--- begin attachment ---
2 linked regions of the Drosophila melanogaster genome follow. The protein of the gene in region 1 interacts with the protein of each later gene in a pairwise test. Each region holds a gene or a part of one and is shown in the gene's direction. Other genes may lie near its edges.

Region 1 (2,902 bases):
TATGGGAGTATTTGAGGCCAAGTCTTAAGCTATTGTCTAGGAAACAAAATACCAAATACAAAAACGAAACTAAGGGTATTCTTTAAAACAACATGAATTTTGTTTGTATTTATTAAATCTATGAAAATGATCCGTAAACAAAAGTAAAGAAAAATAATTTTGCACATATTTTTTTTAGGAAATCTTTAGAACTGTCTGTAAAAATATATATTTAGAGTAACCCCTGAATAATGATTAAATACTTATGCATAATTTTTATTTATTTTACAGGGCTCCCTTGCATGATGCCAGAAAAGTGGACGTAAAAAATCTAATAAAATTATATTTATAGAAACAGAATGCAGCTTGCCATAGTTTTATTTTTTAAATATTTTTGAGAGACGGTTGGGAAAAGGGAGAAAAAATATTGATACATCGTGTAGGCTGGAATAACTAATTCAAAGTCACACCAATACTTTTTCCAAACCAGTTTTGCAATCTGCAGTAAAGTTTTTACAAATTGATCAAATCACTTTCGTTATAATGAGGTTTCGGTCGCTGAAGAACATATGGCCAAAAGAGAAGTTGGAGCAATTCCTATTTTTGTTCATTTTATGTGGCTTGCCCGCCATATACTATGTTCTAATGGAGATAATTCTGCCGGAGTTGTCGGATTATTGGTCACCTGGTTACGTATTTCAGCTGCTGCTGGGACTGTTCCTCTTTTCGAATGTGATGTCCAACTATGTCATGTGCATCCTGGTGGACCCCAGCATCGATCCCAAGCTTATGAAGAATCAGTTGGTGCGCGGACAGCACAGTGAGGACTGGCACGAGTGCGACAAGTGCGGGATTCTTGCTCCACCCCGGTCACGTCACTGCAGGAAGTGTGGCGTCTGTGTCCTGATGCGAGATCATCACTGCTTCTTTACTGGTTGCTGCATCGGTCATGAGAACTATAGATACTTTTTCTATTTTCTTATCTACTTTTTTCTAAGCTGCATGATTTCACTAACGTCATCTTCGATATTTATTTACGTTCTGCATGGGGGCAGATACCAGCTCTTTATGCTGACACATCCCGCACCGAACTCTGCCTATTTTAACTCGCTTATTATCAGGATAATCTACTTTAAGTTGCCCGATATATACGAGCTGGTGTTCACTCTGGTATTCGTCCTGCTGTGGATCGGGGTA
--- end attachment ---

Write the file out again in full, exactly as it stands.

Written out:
2 linked regions of the Drosophila melanogaster genome follow. The protein of the gene in region 1 interacts with the protein of each later gene in a pairwise test. Each region holds a gene or a part of one and is shown in the gene's direction. Other genes may lie near its edges.

Region 1 (2,902 bases):
TATGGGAGTATTTGAGGCCAAGTCTTAAGCTATTGTCTAGGAAACAAAATACCAAATACAAAAACGAAACTAAGGGTATTCTTTAAAACAACATGAATTTTGTTTGTATTTATTAAATCTATGAAAATGATCCGTAAACAAAAGTAAAGAAAAATAATTTTGCACATATTTTTTTTAGGAAATCTTTAGAACTGTCTGTAAAAATATATATTTAGAGTAACCCCTGAATAATGATTAAATACTTATGCATAATTTTTATTTATTTTACAGGGCTCCCTTGCATGATGCCAGAAAAGTGGACGTAAAAAATCTAATAAAATTATATTTATAGAAACAGAATGCAGCTTGCCATAGTTTTATTTTTTAAATATTTTTGAGAGACGGTTGGGAAAAGGGAGAAAAAATATTGATACATCGTGTAGGCTGGAATAACTAATTCAAAGTCACACCAATACTTTTTCCAAACCAGTTTTGCAATCTGCAGTAAAGTTTTTACAAATTGATCAAATCACTTTCGTTATAATGAGGTTTCGGTCGCTGAAGAACATATGGCCAAAAGAGAAGTTGGAGCAATTCCTATTTTTGTTCATTTTATGTGGCTTGCCCGCCATATACTATGTTCTAATGGAGATAATTCTGCCGGAGTTGTCGGATTATTGGTCACCTGGTTACGTATTTCAGCTGCTGCTGGGACTGTTCCTCTTTTCGAATGTGATGTCCAACTATGTCATGTGCATCCTGGTGGACCCCAGCATCGATCCCAAGCTTATGAAGAATCAGTTGGTGCGCGGACAGCACAGTGAGGACTGGCACGAGTGCGACAAGTGCGGGATTCTTGCTCCACCCCGGTCACGTCACTGCAGGAAGTGTGGCGTCTGTGTCCTGATGCGAGATCATCACTGCTTCTTTACTGGTTGCTGCATCGGTCATGAGAACTATAGATACTTTTTCTATTTTCTTATCTACTTTTTTCTAAGCTGCATGATTTCACTAACGTCATCTTCGATATTTATTTACGTTCTGCATGGGGGCAGATACCAGCTCTTTATGCTGACACATCCCGCACCGAACTCTGCCTATTTTAACTCGCTTATTATCAGGATAATCTACTTTAAGTTGCCCGATATATACGAGCTGGTGTTCACTCTGGTATTCGTCCTGCTGTGGATCGGGGTA